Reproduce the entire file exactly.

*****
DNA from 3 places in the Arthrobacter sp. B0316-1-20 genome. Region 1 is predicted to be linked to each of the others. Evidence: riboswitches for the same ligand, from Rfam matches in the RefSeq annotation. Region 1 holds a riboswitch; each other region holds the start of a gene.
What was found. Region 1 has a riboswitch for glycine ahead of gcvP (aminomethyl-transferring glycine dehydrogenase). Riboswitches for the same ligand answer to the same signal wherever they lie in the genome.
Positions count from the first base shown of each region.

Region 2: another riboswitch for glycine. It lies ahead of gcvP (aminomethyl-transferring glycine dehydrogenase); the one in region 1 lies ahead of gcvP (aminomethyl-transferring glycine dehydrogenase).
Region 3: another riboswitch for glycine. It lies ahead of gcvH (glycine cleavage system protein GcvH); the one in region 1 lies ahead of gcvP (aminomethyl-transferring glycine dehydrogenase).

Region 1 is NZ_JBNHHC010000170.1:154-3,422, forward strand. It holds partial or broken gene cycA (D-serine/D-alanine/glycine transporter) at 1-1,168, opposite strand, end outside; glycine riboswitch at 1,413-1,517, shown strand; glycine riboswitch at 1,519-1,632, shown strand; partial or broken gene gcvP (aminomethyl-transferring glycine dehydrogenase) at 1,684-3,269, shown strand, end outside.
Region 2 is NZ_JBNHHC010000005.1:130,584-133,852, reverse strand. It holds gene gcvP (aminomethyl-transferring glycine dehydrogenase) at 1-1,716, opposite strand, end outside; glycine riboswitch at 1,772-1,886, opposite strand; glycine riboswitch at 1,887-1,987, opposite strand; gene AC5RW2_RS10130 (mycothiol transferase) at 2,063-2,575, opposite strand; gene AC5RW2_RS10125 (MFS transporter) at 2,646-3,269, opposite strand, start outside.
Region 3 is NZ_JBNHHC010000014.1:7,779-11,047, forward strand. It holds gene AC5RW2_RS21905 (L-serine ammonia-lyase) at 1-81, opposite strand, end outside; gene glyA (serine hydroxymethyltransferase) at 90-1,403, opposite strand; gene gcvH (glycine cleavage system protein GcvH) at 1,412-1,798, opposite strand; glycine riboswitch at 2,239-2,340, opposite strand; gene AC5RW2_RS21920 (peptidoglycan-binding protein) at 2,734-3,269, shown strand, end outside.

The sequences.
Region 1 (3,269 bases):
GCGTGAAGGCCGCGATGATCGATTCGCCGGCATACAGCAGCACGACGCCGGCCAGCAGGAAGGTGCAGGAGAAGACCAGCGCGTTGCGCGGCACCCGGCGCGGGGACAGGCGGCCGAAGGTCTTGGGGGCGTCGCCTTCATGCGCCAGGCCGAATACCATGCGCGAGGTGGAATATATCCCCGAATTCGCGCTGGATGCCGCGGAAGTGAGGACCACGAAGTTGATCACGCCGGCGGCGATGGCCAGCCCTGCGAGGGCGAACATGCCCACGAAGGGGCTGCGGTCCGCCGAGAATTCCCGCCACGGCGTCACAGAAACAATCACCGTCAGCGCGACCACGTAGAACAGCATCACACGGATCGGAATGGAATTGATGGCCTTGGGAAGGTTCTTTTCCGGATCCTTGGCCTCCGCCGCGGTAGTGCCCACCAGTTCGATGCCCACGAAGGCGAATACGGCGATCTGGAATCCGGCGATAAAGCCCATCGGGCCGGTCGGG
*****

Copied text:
DNA from 3 places in the Arthrobacter sp. B0316-1-20 genome. Region 1 is predicted to be linked to each of the others. Evidence: riboswitches for the same ligand, from Rfam matches in the RefSeq annotation. Region 1 holds a riboswitch; each other region holds the start of a gene.
What was found. Region 1 has a riboswitch for glycine ahead of gcvP (aminomethyl-transferring glycine dehydrogenase). Riboswitches for the same ligand answer to the same signal wherever they lie in the genome.
Positions count from the first base shown of each region.

Region 2: another riboswitch for glycine. It lies ahead of gcvP (aminomethyl-transferring glycine dehydrogenase); the one in region 1 lies ahead of gcvP (aminomethyl-transferring glycine dehydrogenase).
Region 3: another riboswitch for glycine. It lies ahead of gcvH (glycine cleavage system protein GcvH); the one in region 1 lies ahead of gcvP (aminomethyl-transferring glycine dehydrogenase).

Region 1 is NZ_JBNHHC010000170.1:154-3,422, forward strand. It holds partial or broken gene cycA (D-serine/D-alanine/glycine transporter) at 1-1,168, opposite strand, end outside; glycine riboswitch at 1,413-1,517, shown strand; glycine riboswitch at 1,519-1,632, shown strand; partial or broken gene gcvP (aminomethyl-transferring glycine dehydrogenase) at 1,684-3,269, shown strand, end outside.
Region 2 is NZ_JBNHHC010000005.1:130,584-133,852, reverse strand. It holds gene gcvP (aminomethyl-transferring glycine dehydrogenase) at 1-1,716, opposite strand, end outside; glycine riboswitch at 1,772-1,886, opposite strand; glycine riboswitch at 1,887-1,987, opposite strand; gene AC5RW2_RS10130 (mycothiol transferase) at 2,063-2,575, opposite strand; gene AC5RW2_RS10125 (MFS transporter) at 2,646-3,269, opposite strand, start outside.
Region 3 is NZ_JBNHHC010000014.1:7,779-11,047, forward strand. It holds gene AC5RW2_RS21905 (L-serine ammonia-lyase) at 1-81, opposite strand, end outside; gene glyA (serine hydroxymethyltransferase) at 90-1,403, opposite strand; gene gcvH (glycine cleavage system protein GcvH) at 1,412-1,798, opposite strand; glycine riboswitch at 2,239-2,340, opposite strand; gene AC5RW2_RS21920 (peptidoglycan-binding protein) at 2,734-3,269, shown strand, end outside.

The sequences.
Region 1 (3,269 bases):
GCGTGAAGGCCGCGATGATCGATTCGCCGGCATACAGCAGCACGACGCCGGCCAGCAGGAAGGTGCAGGAGAAGACCAGCGCGTTGCGCGGCACCCGGCGCGGGGACAGGCGGCCGAAGGTCTTGGGGGCGTCGCCTTCATGCGCCAGGCCGAATACCATGCGCGAGGTGGAATATATCCCCGAATTCGCGCTGGATGCCGCGGAAGTGAGGACCACGAAGTTGATCACGCCGGCGGCGATGGCCAGCCCTGCGAGGGCGAACATGCCCACGAAGGGGCTGCGGTCCGCCGAGAATTCCCGCCACGGCGTCACAGAAACAATCACCGTCAGCGCGACCACGTAGAACAGCATCACACGGATCGGAATGGAATTGATGGCCTTGGGAAGGTTCTTTTCCGGATCCTTGGCCTCCGCCGCGGTAGTGCCCACCAGTTCGATGCCCACGAAGGCGAATACGGCGATCTGGAATCCGGCGATAAAGCCCATCGGGCCGGTCGGG